Our Moscow and St. Petersburg conference had us returning to Russia for the first time in more than a decade. Much had changed in this time but it remained a country of contrasts. Covering one eight of the Earth’s inhabited land and with a population of almost 150 million people, Russia remains a vast territory stretching from the highest mountains in Europe to some of the lowest spots in the world.
Our visit to Russia was an exhilarating and sometimes challenging experience. For the locals, everyday life goes on amid a jumble of trial-and-error capitalism, billboard politics, tsar mania, slick gangster-hangout restaurants and posh nightclubs.
Our itinerary began in Moscow – the political and economic capital of the Russian Federation and home to iconic landmarks such as the Bolshoi Theatre, St. Basil’s Cathedral and the magnificent Cathedral of Our Saviour. We visited the Moscow Kremlin and the Armoury Museum, home to a stunning collection of royal artifacts, carriages and dresses dating back hundreds of years. Splitting into smaller teams, we then followed clues which saw us travelling all over Moscow, meeting strangers, purchasing flowers with secret notes and travelling on Moscow’s famous metro while at the same time learning about its history and lavishly decorated stations. This fun morning ended with a lunch presentation by an ex-KGB agent.
While in Moscow we also visited The Old Tretyakov Gallery. For people who have never been, it is the perfect place to acquaint oneself with the best examples of Russian art including religious icons and pre-revolutionary paintings including works by Kandinsky and Malevich. A viewing of the nearby Church of St.Nicholas the Miracle Worker followed with a surprise private concert!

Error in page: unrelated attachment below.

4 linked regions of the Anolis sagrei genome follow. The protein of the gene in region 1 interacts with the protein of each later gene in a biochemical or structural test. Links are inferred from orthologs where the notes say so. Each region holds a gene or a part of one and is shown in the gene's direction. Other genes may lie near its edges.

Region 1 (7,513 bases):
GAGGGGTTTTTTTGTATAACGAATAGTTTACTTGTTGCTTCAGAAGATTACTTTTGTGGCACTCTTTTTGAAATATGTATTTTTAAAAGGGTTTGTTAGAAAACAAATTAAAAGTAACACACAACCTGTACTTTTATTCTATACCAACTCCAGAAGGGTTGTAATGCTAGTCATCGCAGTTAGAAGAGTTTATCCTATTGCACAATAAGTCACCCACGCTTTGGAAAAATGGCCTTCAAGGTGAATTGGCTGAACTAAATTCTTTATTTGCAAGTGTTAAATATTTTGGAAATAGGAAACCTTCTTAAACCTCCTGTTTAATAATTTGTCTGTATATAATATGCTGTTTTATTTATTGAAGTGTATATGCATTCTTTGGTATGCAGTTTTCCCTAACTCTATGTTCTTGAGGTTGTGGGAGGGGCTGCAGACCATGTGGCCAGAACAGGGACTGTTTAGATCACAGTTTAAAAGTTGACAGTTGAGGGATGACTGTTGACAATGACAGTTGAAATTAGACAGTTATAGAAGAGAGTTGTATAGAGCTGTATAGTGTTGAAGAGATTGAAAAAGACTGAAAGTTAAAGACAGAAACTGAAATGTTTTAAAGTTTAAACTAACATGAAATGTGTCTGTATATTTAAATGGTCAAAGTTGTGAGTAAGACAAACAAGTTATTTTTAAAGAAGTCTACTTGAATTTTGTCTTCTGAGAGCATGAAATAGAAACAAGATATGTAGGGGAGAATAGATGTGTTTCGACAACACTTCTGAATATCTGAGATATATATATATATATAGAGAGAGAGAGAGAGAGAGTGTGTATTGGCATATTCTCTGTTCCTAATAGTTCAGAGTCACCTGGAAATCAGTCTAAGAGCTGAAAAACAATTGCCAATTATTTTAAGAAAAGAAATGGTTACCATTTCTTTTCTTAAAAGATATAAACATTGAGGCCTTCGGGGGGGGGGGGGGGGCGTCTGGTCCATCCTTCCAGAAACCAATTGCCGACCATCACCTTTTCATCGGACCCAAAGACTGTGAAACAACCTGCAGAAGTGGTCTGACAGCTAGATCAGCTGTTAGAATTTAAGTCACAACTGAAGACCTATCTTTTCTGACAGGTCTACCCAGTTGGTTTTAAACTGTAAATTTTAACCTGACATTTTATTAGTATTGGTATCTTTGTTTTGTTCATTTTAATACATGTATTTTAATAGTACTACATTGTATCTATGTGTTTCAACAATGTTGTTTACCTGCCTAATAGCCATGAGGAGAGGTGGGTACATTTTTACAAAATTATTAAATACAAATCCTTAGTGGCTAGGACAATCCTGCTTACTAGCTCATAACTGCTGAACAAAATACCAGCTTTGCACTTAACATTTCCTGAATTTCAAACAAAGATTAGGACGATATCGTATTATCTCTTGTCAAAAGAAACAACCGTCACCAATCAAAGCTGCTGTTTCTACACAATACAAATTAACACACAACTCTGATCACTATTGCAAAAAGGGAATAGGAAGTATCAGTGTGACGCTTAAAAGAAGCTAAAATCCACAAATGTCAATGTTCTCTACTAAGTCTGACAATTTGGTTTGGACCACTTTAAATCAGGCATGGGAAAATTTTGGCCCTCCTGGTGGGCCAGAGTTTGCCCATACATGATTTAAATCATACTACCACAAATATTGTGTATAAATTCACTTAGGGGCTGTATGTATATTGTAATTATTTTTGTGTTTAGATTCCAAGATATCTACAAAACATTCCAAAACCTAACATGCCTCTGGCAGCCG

After 4 nights in Moscow we traveled by high-speed Sapsan (meaning Peregrine Falcon in Russian) train to St. Petersburg. The journey of 635km was completed in just over 3.5hrs with a top speed of 250km per hour.
Having three names in less than 100 years, St. Petersburg mirrors the shifting political winds of Mother Russia. The names of its places and people are a roll call of Russian history of the 19th and 20th centuries: the Winter Palace, Dostoyevsky, the Catherine Palace, Tchaikovsky and Lenin.
St. Petersburg is by far the most westernized of Russia’s cities. Its grand architecture echoes the great cities of Europe and there are seemingly countless museums full with staggering quantities of treasure. Stretching along the banks of the Neva River, it is obvious to see why St. Petersburg was once known as the Venice of the North.
One of our first stops and a guaranteed highlight of our time in St. Petersburg was the Faberge Museum – home to the world’s largest collection of works by Carl Faberge, including nine of the famous Imperial Easter eggs. Less famous but as impressive was the Church on Spilled Blood and its exquisite mosaics. Our itinerary also includes the Hermitage Museum, renowned for its immense collection of over 2.4 million items of art. VIP access 1 hour before opening allowed us to enjoy many areas of the museum before the mad crowds entered.
We also included visits to the Vodka Museum as well the imposing Peter and Paul’s Fortress which was originally founded by Peter the Great and is the oldest building in St. Petersburg. Mixing things up a little, our guests enjoyed a private and very relaxing Canal Boat Ride.
Another of the surprises our participants enjoyed was a specially arranged children’s ballet performance buy some of the leading child dancers in St. Petersburg. It was a real highlight and something that participants will long remember. We rounded out our time in St. Petersburg with a visit to Catherine’s Palace and the Amber Room – an ornate chamber decorated in amber panels backed with gold leaf and mirrors.